As soon as the question was asked – any question – Nikyle Walker’s hand shot up, signaling she had the answer.

A high school sophomore, Walker already has experience in the workplace thanks to an after-school job with a local retailer. This week she is participating for the first time in the Girls in Business Roundtable to expand her knowledge and build on her future.

“When I first started working, I had no idea about a checking account or a debit card,” said Walker, a student at Huffman High in Birmingham, Ala. “I learned the hard way at first, when I overspent what I had. Now I know how to manage and budget my money. Now I have a plan and it is working.”

Sponsored by the University of Alabama in Birmingham’s Minority Business and Training Program, the Girls in Business Roundtable is a week-long mentoring program for female students from across the metropolitan area. April is Celebrate Diversity Month and National Financial Literacy Month.

Regions Bank, based in Birmingham, led an all-day Tuesday session focusing on vision planning, banking basics and a roundtable discussion with female Regions executives who explained how they got into the business world.

Floresha Boyd, a Regions at Work Coordinator, taught a class on banking and business basics for the students, teaching them budgeting, tracking spending, establishing credit and managing checking and savings accounts.

The first rule of savings, according to Boyd: “You save to pay yourself first.” Then she taught the students about prioritizing their spending, a lesson that instantly resonated with Nikyle Walker.

“Just like she was saying, I’ve learned to put my needs before my wants,” Walker said. “And that’s how I save my money.”

 

UAB’s Girls in Business Roundtable

Program Director Yvonne Lowery-Kennedy organizes monthly luncheons between local business women, who are then charged with finding students to participate. Close to two dozen students, ranging in age from 13 to 17, are taking part this week while on spring break from school.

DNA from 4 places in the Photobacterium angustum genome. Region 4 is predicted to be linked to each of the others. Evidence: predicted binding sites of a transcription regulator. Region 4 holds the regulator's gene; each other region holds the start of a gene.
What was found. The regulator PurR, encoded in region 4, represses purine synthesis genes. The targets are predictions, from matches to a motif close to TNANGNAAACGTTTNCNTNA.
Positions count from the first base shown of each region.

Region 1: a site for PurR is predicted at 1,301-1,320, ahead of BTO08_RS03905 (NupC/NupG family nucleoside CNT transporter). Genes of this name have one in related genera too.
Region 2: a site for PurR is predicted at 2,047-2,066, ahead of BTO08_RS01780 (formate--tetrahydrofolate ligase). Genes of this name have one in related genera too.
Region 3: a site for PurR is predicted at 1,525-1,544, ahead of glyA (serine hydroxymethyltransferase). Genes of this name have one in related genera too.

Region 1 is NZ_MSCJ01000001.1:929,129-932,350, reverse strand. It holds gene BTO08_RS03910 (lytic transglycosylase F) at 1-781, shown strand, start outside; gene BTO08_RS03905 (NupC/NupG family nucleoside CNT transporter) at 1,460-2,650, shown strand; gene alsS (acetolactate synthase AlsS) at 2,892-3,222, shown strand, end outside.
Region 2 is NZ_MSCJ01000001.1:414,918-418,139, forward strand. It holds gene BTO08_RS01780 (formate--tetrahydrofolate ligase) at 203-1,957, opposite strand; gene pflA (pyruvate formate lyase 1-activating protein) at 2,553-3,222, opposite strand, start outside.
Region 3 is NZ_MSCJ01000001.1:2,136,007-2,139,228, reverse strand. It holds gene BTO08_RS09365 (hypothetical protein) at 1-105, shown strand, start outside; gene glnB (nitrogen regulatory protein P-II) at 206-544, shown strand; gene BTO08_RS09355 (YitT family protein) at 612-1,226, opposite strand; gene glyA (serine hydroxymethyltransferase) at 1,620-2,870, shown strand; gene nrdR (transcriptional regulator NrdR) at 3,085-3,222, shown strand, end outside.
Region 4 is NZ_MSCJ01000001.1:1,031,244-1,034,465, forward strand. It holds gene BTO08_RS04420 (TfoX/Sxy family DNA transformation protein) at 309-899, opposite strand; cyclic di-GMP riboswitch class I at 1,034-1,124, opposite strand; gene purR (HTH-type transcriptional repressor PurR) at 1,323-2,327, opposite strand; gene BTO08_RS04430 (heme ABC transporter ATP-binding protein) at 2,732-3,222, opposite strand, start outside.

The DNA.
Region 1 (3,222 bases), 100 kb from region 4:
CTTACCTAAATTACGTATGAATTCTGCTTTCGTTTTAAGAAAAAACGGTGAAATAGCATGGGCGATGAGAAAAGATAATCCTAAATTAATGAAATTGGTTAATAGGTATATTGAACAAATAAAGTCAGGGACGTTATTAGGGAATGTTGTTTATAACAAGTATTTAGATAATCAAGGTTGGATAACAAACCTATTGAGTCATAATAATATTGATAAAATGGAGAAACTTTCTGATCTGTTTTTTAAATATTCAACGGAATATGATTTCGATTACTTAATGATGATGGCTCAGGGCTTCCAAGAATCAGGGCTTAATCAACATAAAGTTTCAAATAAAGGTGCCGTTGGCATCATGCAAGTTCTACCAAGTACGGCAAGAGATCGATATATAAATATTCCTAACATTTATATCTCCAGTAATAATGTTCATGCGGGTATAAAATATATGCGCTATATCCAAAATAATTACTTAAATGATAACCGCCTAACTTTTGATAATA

“In one session, we teach them all aspects of running their own business,” Lowery-Kennedy said. “We teach them how to dress for business. We teach them etiquette: how to eat at meals and how to act in an interview.

“Working with Regions this year has been a perfect fit. This way, we can have leaders from Regions teach them about finances but also tell them what banks look for in terms of customers and businesses.”

Throughout Boyd’s session on banking and business basics, students peppered her with questions and provided answers as she quizzed them about money management. The students spent part of the day creating vision boards that showed where they hoped to go professionally and how they planned to get there. During the panel discussion, the students again engaged the Regions associates with questions about the world of business and finance.

“I hope the students take away the importance of managing finances,” said Dawn McGlothan, the Regions Bank Day Coordinator. “These ladies are aspiring entrepreneurs. They were so engaged and, to me, that is so encouraging. Based on the number of questions they asked, it’s clear they are interested in understanding and knowing more about finance.”